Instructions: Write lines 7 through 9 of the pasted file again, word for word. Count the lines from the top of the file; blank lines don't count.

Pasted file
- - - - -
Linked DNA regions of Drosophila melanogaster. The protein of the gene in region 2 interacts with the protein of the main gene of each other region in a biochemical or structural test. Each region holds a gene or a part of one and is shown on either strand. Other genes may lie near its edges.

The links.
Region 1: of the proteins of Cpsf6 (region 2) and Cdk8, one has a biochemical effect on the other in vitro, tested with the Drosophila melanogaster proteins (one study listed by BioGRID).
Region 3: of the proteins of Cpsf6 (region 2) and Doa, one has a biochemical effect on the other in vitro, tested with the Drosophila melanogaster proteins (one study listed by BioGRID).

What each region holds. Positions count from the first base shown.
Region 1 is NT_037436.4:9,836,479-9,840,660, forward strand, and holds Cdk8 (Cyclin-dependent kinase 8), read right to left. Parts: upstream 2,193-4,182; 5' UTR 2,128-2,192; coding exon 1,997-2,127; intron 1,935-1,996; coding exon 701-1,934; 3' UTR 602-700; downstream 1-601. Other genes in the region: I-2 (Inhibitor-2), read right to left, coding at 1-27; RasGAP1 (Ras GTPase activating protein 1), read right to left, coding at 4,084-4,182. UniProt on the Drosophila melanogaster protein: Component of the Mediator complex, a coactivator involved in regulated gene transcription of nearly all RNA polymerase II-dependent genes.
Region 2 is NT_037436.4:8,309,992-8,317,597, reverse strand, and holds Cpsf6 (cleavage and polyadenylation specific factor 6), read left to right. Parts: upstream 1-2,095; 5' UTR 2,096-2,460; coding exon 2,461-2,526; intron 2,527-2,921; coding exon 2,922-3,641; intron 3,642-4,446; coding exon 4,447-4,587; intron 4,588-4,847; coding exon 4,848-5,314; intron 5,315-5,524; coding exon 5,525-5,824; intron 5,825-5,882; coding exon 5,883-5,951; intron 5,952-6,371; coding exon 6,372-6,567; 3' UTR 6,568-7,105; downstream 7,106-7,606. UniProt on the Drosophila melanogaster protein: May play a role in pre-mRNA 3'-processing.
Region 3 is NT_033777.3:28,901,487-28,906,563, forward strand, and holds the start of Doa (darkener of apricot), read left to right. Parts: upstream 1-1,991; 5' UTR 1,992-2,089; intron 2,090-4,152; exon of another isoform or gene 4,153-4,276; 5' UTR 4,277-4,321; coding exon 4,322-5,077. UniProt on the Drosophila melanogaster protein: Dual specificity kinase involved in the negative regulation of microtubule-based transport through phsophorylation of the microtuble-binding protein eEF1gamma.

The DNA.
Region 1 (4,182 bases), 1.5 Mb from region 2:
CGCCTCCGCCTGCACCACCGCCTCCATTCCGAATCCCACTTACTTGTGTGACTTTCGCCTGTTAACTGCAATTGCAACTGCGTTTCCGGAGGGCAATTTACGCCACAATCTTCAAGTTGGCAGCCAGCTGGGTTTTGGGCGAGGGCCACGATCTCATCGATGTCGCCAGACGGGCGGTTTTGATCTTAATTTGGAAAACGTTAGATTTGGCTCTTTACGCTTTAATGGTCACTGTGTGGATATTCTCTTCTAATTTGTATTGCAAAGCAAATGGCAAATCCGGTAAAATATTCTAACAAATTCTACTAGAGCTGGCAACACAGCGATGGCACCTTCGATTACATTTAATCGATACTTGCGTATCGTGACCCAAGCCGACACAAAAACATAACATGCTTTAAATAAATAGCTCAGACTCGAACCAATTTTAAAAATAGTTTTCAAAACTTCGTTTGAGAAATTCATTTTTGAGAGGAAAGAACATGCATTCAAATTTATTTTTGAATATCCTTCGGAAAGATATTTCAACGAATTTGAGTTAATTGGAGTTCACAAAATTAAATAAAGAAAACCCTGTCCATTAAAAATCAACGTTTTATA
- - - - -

Region 2 is NT_037436.4:8,309,992-8,317,597, reverse strand, and holds Cpsf6 (cleavage and polyadenylation specific factor 6), read left to right. Parts: upstream 1-2,095; 5' UTR 2,096-2,460; coding exon 2,461-2,526; intron 2,527-2,921; coding exon 2,922-3,641; intron 3,642-4,446; coding exon 4,447-4,587; intron 4,588-4,847; coding exon 4,848-5,314; intron 5,315-5,524; coding exon 5,525-5,824; intron 5,825-5,882; coding exon 5,883-5,951; intron 5,952-6,371; coding exon 6,372-6,567; 3' UTR 6,568-7,105; downstream 7,106-7,606. UniProt on the Drosophila melanogaster protein: May play a role in pre-mRNA 3'-processing.
Region 3 is NT_033777.3:28,901,487-28,906,563, forward strand, and holds the start of Doa (darkener of apricot), read left to right. Parts: upstream 1-1,991; 5' UTR 1,992-2,089; intron 2,090-4,152; exon of another isoform or gene 4,153-4,276; 5' UTR 4,277-4,321; coding exon 4,322-5,077. UniProt on the Drosophila melanogaster protein: Dual specificity kinase involved in the negative regulation of microtubule-based transport through phsophorylation of the microtuble-binding protein eEF1gamma.

The DNA.